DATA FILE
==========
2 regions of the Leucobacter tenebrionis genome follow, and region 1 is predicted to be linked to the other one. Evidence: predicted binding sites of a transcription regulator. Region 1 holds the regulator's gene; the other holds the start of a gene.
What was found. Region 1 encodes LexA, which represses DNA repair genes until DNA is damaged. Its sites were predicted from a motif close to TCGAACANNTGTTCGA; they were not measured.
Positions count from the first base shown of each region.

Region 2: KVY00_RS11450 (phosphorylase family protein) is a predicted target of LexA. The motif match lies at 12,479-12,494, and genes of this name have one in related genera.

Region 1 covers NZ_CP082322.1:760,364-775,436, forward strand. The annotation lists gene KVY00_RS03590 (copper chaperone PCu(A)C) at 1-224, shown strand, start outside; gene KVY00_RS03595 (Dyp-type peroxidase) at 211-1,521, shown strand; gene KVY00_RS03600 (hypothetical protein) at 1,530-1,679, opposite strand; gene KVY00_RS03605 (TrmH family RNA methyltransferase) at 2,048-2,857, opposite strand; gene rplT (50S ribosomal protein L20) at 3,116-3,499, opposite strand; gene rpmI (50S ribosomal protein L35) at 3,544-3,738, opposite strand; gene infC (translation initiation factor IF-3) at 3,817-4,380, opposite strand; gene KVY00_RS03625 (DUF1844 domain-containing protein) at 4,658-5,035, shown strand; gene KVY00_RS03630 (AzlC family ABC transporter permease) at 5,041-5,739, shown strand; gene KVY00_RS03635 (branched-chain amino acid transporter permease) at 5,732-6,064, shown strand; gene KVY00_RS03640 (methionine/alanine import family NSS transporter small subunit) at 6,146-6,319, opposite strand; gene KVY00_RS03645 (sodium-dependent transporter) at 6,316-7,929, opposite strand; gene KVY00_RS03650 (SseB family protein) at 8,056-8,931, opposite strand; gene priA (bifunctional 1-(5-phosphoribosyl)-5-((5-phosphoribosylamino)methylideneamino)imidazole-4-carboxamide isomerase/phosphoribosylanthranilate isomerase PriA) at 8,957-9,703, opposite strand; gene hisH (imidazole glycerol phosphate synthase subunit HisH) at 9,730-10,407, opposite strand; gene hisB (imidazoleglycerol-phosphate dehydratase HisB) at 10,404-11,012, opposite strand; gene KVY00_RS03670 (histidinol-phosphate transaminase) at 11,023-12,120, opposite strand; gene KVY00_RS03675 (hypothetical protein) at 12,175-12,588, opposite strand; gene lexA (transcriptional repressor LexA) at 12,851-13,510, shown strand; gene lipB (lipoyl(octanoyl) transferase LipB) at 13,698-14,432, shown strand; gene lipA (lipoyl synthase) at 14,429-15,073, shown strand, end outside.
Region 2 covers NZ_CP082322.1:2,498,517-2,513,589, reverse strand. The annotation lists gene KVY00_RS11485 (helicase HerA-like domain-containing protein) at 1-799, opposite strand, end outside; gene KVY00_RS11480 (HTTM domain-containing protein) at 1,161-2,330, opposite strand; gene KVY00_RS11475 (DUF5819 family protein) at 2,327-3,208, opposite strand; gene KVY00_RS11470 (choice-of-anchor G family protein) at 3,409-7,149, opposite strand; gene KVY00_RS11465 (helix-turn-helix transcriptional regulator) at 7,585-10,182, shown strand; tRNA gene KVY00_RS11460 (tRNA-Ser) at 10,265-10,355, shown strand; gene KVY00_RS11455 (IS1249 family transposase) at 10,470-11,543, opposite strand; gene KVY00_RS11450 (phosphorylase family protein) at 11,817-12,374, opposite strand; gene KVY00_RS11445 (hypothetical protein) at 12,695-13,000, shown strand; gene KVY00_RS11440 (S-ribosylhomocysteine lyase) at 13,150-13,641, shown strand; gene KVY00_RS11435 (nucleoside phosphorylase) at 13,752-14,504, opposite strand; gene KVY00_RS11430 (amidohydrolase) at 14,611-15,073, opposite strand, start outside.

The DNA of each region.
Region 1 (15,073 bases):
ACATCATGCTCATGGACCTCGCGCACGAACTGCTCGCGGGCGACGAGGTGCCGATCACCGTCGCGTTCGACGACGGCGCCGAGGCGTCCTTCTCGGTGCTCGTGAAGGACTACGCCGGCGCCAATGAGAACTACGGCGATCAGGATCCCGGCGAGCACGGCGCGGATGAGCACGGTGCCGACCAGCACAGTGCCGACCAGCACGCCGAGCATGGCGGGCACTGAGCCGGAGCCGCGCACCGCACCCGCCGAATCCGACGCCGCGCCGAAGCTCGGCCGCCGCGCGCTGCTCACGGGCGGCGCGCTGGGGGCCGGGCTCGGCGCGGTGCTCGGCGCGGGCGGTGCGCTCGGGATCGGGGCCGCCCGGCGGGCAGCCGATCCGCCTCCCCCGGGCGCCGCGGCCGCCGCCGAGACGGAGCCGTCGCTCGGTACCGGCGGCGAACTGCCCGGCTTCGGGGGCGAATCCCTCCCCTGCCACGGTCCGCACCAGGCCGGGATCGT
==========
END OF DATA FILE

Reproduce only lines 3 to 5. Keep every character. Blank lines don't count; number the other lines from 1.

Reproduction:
Positions count from the first base shown of each region.

Region 2: KVY00_RS11450 (phosphorylase family protein) is a predicted target of LexA. The motif match lies at 12,479-12,494, and genes of this name have one in related genera.

Region 1 covers NZ_CP082322.1:760,364-775,436, forward strand. The annotation lists gene KVY00_RS03590 (copper chaperone PCu(A)C) at 1-224, shown strand, start outside; gene KVY00_RS03595 (Dyp-type peroxidase) at 211-1,521, shown strand; gene KVY00_RS03600 (hypothetical protein) at 1,530-1,679, opposite strand; gene KVY00_RS03605 (TrmH family RNA methyltransferase) at 2,048-2,857, opposite strand; gene rplT (50S ribosomal protein L20) at 3,116-3,499, opposite strand; gene rpmI (50S ribosomal protein L35) at 3,544-3,738, opposite strand; gene infC (translation initiation factor IF-3) at 3,817-4,380, opposite strand; gene KVY00_RS03625 (DUF1844 domain-containing protein) at 4,658-5,035, shown strand; gene KVY00_RS03630 (AzlC family ABC transporter permease) at 5,041-5,739, shown strand; gene KVY00_RS03635 (branched-chain amino acid transporter permease) at 5,732-6,064, shown strand; gene KVY00_RS03640 (methionine/alanine import family NSS transporter small subunit) at 6,146-6,319, opposite strand; gene KVY00_RS03645 (sodium-dependent transporter) at 6,316-7,929, opposite strand; gene KVY00_RS03650 (SseB family protein) at 8,056-8,931, opposite strand; gene priA (bifunctional 1-(5-phosphoribosyl)-5-((5-phosphoribosylamino)methylideneamino)imidazole-4-carboxamide isomerase/phosphoribosylanthranilate isomerase PriA) at 8,957-9,703, opposite strand; gene hisH (imidazole glycerol phosphate synthase subunit HisH) at 9,730-10,407, opposite strand; gene hisB (imidazoleglycerol-phosphate dehydratase HisB) at 10,404-11,012, opposite strand; gene KVY00_RS03670 (histidinol-phosphate transaminase) at 11,023-12,120, opposite strand; gene KVY00_RS03675 (hypothetical protein) at 12,175-12,588, opposite strand; gene lexA (transcriptional repressor LexA) at 12,851-13,510, shown strand; gene lipB (lipoyl(octanoyl) transferase LipB) at 13,698-14,432, shown strand; gene lipA (lipoyl synthase) at 14,429-15,073, shown strand, end outside.